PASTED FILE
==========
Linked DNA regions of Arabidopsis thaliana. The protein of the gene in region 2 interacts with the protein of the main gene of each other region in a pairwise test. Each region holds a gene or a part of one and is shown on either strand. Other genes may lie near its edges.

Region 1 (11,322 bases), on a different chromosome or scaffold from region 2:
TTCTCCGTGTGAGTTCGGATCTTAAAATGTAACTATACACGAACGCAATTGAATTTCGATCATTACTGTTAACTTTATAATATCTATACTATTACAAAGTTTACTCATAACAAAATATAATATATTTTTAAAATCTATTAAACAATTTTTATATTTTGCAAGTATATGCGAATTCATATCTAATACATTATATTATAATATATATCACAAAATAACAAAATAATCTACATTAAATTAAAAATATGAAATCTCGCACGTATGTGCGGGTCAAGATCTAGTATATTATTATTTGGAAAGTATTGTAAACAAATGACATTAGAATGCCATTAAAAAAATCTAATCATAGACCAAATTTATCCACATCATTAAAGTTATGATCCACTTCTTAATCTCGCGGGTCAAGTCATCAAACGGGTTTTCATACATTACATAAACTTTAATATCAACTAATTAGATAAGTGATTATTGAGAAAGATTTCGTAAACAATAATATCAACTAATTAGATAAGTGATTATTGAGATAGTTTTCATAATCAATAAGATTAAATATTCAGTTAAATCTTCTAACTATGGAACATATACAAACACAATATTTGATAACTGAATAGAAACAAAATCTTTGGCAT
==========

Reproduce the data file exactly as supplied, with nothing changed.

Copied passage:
Linked DNA regions of Arabidopsis thaliana. The protein of the gene in region 2 interacts with the protein of the main gene of each other region in a pairwise test. Each region holds a gene or a part of one and is shown on either strand. Other genes may lie near its edges.

Region 1 (11,322 bases), on a different chromosome or scaffold from region 2:
TTCTCCGTGTGAGTTCGGATCTTAAAATGTAACTATACACGAACGCAATTGAATTTCGATCATTACTGTTAACTTTATAATATCTATACTATTACAAAGTTTACTCATAACAAAATATAATATATTTTTAAAATCTATTAAACAATTTTTATATTTTGCAAGTATATGCGAATTCATATCTAATACATTATATTATAATATATATCACAAAATAACAAAATAATCTACATTAAATTAAAAATATGAAATCTCGCACGTATGTGCGGGTCAAGATCTAGTATATTATTATTTGGAAAGTATTGTAAACAAATGACATTAGAATGCCATTAAAAAAATCTAATCATAGACCAAATTTATCCACATCATTAAAGTTATGATCCACTTCTTAATCTCGCGGGTCAAGTCATCAAACGGGTTTTCATACATTACATAAACTTTAATATCAACTAATTAGATAAGTGATTATTGAGAAAGATTTCGTAAACAATAATATCAACTAATTAGATAAGTGATTATTGAGATAGTTTTCATAATCAATAAGATTAAATATTCAGTTAAATCTTCTAACTATGGAACATATACAAACACAATATTTGATAACTGAATAGAAACAAAATCTTTGGCAT